Fishing in Ireland, Uncategorized

Musings

Leaving for work every Monday morning at the same time means I can see the days lengthening. Only a couple of weeks ago backed out of the driveway in pitch blackness which persisted until I was fully half way across Ireland. This Monday there was a paleness in the eastern sky as I crossed into Roscommon and by the time Athlone was behind me and I was speeding along the west bound lanes of the M6 the sky was light. Spring is coming; it is far in the distance yet but you can feel it edging closer.

The weather has been wet lately but no worse than we normally experience in the West of Ireland in January. All the rivers are full and some are slopping over their banks, oozing into the adjacent fields. Migratory swans are enjoying the wetlands, a welcome sight against an otherwise dreary background of dun-coloured earth and shimmering water. Crows seem to fill the sky at times, wheeling and cawing as if they enjoy this cold weather. And all the while, deep in turbid, boisterous flows, the fish wait for warmer conditions. Cold eyes, slowly rotating fins. Lethargic. Just waiting………….

Food supplies on the rivers must be tight but those fish who live in the loughs have an all-together easier passage through the wintertime. The great limestone lakes of the west are alkaline, and they support huge numbers of freshwater shrimps and hog louse. These highly nutritious snacks are hoovered up in immense quantities by the fish, allowing them to maintain condition through the short days of winter. Come the start of the season we fly fishers will reach for fiery browns and golden olives, both of which are good imitations of the louse and the shrimp. Our angling cousins in England and Scotland use excellent close copies of the crustaceans, but the style of fishing over there is very different to our lough style, plonking heavily weighted but perfect imitations in front of discerning rainbows is a different sport to short lining from a boat over wild brownies in a force six.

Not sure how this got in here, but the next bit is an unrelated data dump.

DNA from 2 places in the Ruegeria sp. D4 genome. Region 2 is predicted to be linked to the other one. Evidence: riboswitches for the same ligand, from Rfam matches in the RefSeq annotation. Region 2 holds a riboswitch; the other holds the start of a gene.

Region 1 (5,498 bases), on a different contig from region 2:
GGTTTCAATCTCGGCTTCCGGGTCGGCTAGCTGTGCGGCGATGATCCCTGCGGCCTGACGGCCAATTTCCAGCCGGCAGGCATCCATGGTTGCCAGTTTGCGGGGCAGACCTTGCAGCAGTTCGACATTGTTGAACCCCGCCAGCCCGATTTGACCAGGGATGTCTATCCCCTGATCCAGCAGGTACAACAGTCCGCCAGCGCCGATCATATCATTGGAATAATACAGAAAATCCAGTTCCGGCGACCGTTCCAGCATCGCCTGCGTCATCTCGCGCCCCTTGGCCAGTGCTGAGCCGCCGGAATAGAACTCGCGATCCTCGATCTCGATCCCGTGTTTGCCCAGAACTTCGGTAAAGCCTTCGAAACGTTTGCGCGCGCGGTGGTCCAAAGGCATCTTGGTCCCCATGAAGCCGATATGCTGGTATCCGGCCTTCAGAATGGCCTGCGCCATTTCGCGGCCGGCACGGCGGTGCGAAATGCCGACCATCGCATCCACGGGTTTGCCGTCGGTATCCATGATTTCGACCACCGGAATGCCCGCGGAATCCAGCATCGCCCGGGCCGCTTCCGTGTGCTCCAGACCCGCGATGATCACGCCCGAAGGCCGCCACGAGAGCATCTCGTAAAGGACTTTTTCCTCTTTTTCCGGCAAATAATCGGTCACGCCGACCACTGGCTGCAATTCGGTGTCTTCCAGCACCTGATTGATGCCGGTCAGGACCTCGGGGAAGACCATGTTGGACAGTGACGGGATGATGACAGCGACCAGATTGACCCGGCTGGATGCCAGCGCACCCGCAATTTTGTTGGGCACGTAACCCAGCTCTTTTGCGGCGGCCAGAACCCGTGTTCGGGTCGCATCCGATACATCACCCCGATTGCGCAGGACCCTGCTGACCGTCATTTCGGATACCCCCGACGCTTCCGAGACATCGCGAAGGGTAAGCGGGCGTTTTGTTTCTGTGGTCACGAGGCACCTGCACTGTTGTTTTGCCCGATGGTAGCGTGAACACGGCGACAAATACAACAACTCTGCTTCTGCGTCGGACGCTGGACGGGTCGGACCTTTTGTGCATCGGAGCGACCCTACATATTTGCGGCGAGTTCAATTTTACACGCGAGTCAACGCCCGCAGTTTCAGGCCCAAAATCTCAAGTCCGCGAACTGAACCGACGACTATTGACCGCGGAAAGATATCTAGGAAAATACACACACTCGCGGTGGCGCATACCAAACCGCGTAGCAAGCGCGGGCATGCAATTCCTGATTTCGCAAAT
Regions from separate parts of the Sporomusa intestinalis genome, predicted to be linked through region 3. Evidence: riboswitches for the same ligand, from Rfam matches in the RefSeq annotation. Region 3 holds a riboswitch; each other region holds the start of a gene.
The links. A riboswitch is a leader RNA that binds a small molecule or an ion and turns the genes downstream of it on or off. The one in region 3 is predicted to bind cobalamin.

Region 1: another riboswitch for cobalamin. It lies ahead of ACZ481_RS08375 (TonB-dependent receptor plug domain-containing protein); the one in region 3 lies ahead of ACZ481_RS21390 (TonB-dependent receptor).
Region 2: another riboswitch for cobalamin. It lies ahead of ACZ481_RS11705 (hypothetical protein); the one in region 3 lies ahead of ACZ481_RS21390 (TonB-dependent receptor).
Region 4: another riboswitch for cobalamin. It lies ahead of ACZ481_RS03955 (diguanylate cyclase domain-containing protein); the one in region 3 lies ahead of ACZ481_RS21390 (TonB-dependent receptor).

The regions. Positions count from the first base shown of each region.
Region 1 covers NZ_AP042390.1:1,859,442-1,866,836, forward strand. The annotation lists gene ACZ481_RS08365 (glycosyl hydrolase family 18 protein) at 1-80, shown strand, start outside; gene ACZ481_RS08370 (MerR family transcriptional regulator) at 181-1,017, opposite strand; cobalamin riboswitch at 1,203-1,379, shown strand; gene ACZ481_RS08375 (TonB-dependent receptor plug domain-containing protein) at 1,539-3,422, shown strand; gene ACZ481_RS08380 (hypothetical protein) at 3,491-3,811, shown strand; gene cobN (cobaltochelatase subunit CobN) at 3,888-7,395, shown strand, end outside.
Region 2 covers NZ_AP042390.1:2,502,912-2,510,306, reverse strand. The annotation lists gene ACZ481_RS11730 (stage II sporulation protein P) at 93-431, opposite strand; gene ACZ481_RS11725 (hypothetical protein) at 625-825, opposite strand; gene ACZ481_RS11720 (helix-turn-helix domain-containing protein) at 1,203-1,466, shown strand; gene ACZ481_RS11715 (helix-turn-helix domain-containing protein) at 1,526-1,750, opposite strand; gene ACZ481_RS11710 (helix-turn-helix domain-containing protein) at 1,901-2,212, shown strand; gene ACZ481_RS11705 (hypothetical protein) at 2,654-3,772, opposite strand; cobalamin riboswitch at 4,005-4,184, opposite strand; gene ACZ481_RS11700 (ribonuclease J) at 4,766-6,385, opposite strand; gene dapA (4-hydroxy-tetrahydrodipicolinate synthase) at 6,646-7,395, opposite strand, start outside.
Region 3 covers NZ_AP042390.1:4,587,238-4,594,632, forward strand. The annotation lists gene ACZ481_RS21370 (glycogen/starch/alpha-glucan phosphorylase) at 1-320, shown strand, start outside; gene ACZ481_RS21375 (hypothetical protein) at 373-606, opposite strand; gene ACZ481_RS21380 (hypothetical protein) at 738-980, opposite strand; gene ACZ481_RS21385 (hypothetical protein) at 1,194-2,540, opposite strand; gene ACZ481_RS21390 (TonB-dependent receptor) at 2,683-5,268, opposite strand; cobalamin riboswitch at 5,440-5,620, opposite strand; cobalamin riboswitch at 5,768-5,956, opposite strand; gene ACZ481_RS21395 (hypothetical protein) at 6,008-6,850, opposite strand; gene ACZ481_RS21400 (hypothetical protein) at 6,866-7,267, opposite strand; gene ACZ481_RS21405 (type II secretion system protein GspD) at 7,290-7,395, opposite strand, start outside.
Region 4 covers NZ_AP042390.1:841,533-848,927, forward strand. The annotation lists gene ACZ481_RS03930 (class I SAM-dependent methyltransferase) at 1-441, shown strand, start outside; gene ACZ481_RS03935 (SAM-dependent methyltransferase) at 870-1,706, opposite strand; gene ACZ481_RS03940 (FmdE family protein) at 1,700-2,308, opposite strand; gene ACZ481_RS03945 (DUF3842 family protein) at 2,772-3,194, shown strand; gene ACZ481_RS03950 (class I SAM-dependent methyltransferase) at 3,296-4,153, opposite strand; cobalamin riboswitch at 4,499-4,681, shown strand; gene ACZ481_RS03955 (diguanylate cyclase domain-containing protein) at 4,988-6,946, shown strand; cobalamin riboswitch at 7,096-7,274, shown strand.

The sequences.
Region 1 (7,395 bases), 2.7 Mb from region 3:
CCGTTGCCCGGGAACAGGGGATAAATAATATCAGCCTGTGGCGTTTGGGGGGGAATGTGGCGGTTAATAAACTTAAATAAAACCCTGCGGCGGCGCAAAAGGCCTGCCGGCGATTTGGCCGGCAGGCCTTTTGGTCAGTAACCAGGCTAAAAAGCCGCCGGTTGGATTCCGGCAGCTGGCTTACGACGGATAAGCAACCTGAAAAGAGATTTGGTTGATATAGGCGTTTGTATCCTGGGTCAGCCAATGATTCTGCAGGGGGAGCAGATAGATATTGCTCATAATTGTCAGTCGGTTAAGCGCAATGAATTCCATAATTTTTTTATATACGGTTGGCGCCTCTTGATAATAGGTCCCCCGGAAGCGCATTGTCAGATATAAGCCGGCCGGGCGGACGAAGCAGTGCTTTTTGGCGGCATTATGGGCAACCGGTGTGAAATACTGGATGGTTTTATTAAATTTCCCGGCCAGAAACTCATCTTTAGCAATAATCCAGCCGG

Sad news

It is sad to see Duffy’s of Headford have closed down after 60 years in business. I relied on them to keep my old Johnson motors running and the shop was always a hub of gossip for fishers, local and visitor alike. I popped in as I was passing last weekend but the shelves had been cleared and only a couple of local guys were picking over the bones of the stock before the front door slams shut for good. In this age of the internet I can only imagine how hard it must be to keep a small hardware shop open in a county town. It will be sorely missed.

 

 

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Fishing in Ireland, fly tying, salmon fishing, trout fishing

4 for the new season

I have been busy at the fly tying table again. With a bit of time on my hands this week I was able to spend some time immersed in fur and feather. Ever the optimist, I am hoping this year will be kinder to me and days on the water will be more frequent than in 2016. With that in mind I have been examining the fly boxes and filling the obvious gaps. You and I both know that I have too many flies as it is, but I always seem to find an excuse for some new patterns to try out on the unsuspecting fish. Let’s start with a very easy one.

  1. Plover and Peacock